Dior Spotlights Indian Artists Madhvi and Manu Parekh During Its Runway Show at the Musée Rodin in Paris

For the spring-summer 2022 haute couture presentation, Maria Grazia Chiuri commissioned a textile backdrop featuring the artists’ works.

Looks from Dior's spring-summer 2022 haute couture collection against a backdrop featuring works by Indian artists Madhvi and Manu Parekh. © Laura Sciacovelli.

With her spring-summer 2022 haute couture collection for Dior, creative director Maria Grazia Chiuri is paying homage to the art of hand craftsmanship—at the French fashion house and far beyond.

Embroidery has been elevated from a decorative detail to a “three-dimensional conceptual act,” as the brand said in a statement, giving everything from silver lamé jacquard dresses to draped leotards and tights an avant-garde architecture by way of embellishment.

It has also informed the large-scale, handcrafted textile panels that framed the collection’s presentation this week inside Paris’s Musée Rodin, where they will remain on display through Sunday (January 30), featuring works by renowned Indian artists Madhvi and Manu Parekh.

The presentation took place at Paris’s Musée Rodin, where the textile panels—featuring works by Indian artists Madhvi and Manu Parekh—are still on display. Courtesy of Dior.

The presentation took place at Paris’s Musée Rodin, with its textile wall panels featuring a retrospective of works by Indian artists Madhvi and Manu Parekh. Courtesy of Dior.

Known for weaving India’s cultural traditions into their practices—Madhvi looks to Indian mythology and folk art forms like rangoli, while Manu’s abstract paintings explore elements of spirituality—the New Delhi–based couple has collaborated with Dior via Chanakya. The Mumbai atelier partners with luxury fashion houses to showcase the heritage of hand embroidery in India and internationally; it also has a non-profit School of Craft to foster artisanship among underserved women, helping ensure that ancient techniques live on.

Amidst a broader trend of designers connecting with artisans beyond the West, “Maria Grazia has always been a true champion for craft excellence, fostering and preserving indigenous master techniques from around the world,” said Karishma Swali, creative director of Chanakya and co-founder of its school, in a statement from the atelier.

“We talk a lot about the incredible ateliers we have here in the Avenue Montaigne,” Chiuri told the Guardian. “But Indian artisans make embroidery with just the same knowledge and expertise and depth of tradition as embroidery in France and Italy. This excellence is not just ours.”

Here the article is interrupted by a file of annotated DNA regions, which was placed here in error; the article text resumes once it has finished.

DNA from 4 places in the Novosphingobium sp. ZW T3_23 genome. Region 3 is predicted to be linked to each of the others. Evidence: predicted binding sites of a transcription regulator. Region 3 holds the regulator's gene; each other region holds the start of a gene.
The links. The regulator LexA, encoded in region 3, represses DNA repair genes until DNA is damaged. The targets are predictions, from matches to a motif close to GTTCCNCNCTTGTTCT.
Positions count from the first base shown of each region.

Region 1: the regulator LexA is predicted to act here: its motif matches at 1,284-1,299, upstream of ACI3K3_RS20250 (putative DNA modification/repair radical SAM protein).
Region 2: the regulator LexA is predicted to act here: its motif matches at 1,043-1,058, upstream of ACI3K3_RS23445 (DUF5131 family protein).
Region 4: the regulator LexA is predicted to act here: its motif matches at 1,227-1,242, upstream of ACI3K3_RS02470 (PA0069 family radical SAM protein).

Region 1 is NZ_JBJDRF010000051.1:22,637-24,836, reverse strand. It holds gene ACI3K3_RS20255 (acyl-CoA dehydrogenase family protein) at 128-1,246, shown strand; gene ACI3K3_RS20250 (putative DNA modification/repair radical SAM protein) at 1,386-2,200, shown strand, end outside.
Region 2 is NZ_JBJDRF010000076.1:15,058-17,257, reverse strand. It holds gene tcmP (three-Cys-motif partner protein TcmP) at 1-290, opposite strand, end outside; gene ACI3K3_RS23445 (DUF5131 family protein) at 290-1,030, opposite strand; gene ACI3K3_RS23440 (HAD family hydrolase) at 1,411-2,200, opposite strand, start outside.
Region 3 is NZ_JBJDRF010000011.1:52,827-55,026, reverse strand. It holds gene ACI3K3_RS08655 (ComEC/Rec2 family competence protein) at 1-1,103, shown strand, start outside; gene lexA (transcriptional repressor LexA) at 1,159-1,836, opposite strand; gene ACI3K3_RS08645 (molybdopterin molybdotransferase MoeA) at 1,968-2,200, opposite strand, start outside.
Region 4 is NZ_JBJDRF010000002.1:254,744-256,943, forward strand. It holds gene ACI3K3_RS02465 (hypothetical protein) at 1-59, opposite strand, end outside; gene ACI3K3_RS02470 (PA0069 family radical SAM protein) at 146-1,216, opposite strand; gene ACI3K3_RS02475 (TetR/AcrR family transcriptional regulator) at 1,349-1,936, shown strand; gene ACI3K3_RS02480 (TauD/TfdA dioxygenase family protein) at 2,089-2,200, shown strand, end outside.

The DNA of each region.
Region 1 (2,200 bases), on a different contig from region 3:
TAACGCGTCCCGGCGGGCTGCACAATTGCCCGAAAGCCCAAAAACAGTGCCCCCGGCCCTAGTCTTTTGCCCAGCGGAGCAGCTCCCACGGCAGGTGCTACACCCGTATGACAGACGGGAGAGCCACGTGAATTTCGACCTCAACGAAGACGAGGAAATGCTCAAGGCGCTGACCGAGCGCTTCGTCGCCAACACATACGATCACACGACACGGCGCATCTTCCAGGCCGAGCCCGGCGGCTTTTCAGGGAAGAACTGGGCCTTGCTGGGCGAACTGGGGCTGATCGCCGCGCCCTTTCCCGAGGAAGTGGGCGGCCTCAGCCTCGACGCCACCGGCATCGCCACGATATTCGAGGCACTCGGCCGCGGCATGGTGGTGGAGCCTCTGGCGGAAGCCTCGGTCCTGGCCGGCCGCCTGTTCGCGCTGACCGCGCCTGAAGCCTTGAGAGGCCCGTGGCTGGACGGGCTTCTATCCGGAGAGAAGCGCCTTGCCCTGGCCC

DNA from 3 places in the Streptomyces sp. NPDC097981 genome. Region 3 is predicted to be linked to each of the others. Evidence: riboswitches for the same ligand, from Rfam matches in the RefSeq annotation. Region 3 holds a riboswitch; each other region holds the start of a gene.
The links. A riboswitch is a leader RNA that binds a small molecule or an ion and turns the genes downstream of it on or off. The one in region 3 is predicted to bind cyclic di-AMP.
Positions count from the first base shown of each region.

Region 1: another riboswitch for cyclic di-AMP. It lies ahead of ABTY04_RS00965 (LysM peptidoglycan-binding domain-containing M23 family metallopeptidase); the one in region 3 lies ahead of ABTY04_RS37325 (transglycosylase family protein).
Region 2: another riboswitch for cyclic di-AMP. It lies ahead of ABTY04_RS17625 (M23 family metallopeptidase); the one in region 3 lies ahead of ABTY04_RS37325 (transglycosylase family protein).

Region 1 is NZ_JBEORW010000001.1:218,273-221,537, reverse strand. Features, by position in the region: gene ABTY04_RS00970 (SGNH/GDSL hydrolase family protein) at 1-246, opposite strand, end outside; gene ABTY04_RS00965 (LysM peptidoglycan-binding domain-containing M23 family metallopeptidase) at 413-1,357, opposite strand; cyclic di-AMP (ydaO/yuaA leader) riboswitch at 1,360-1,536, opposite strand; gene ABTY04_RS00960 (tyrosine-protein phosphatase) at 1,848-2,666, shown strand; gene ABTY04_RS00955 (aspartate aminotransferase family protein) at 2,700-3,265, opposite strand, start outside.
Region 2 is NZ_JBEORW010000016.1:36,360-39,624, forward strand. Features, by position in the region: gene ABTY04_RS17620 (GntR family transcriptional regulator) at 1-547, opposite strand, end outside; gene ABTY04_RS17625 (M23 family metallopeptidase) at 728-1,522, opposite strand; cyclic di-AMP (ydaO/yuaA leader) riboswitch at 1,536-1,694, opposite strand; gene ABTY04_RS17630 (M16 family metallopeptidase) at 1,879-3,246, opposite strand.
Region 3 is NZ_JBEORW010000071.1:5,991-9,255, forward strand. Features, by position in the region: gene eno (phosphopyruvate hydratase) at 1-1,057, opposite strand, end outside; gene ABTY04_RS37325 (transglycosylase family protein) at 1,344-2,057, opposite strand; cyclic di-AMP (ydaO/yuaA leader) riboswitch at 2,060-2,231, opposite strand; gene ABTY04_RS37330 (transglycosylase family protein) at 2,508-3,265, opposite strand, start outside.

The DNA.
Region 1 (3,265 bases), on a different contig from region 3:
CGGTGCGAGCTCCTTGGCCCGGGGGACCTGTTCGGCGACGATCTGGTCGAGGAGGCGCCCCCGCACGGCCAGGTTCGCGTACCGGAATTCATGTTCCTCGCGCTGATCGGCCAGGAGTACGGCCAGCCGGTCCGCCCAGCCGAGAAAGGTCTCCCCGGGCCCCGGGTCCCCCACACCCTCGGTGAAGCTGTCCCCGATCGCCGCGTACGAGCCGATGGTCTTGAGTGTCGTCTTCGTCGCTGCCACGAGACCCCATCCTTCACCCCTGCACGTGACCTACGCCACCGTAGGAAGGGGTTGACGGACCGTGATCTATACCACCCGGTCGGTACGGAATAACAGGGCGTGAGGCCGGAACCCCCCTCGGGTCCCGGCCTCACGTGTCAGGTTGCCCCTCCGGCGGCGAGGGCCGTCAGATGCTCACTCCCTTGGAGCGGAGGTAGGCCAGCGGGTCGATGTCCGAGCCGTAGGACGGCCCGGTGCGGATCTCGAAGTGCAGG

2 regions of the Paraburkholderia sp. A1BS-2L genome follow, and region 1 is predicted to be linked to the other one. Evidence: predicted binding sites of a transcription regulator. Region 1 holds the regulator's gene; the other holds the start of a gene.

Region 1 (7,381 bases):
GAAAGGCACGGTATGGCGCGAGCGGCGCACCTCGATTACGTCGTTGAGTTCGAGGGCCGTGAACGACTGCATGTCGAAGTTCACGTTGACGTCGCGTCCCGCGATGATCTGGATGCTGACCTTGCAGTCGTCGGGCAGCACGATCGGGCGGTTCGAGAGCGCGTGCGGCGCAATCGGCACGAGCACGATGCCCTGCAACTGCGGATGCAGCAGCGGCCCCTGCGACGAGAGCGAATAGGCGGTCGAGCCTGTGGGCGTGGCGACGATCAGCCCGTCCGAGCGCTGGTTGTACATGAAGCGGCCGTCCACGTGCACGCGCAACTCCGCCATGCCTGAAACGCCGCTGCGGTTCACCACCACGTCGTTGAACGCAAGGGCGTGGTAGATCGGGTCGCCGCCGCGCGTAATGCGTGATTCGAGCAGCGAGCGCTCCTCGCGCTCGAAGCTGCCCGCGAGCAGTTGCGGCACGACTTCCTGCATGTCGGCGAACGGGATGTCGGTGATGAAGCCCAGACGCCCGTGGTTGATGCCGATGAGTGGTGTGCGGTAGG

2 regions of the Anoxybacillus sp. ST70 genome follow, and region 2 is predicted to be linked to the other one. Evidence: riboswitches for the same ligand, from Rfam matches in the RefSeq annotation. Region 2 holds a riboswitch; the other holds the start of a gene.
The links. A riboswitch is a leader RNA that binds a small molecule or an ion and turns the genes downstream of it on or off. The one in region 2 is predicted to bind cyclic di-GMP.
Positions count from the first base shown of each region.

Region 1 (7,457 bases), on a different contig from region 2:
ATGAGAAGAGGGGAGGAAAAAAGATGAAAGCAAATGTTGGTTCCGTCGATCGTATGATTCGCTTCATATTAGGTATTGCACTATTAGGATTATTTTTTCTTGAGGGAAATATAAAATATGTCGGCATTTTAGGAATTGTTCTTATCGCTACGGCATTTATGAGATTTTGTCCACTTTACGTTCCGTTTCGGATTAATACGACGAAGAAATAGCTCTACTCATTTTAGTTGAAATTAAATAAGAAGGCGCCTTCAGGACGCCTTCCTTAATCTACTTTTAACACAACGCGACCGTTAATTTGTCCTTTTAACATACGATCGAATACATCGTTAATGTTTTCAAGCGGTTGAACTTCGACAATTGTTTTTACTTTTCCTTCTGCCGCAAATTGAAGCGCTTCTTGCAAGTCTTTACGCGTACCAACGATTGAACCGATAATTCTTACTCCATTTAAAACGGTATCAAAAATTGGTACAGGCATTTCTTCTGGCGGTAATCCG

Chanakya artisans turned paintings by the Parekhs into hand-embroidered tapestries for Dior. ©Prarthna Singh.

For Dior’s runway backdrop, 320 of Chanakya’s master artisans turned a selection of the Parekhs’ artworks into textiles over the course of three months, embroidering 3,600 square feet of organic canvas entirely by hand. Using both traditional Indian and couture techniques, they also contributed intricate beadwork to the collection, whose muted tones contrasted the colorful scenography—a quasi-retrospective of the Parekhs’ art, spanning decades.

“I began collecting works by the Parekhs personally many years ago and found an incredible synergy between modernism and traditional Indian motifs, with a deep reverence for exceptional craftsmanship,” Swali said. “The challenge of interpreting their work was thrilling, and we went about the fabrication allowing the vivid lines and forms of the artists to lead the way.”

Madhvi Parekh and Karishma Swali for Chanakya, <em>World of Kali</em>, 2021-22. Courtesy of Chanakya.

Madhvi Parekh and Karishma Swali for Chanakya, World of Kali, 2021-22. Courtesy of Chanakya.

While recreating Madhvi’s World of Kali, with its embodiment of Shakti, Chanakya’s artisans used raw linework in repetition to add dimension to the divine feminine energy. And for Manu’s “Chant” series, they used couching techniques alongside traditional Indian fine-needle zardozi stitches, producing an atmospheric sfumato effect.

Their collaboration aimed “to overcome the division between art and craft, invoking a shared language between the two,” said Swali. “The collective vision was to create an immersive experience that celebrates the culture of craftsmanship and the interconnection between us all.”

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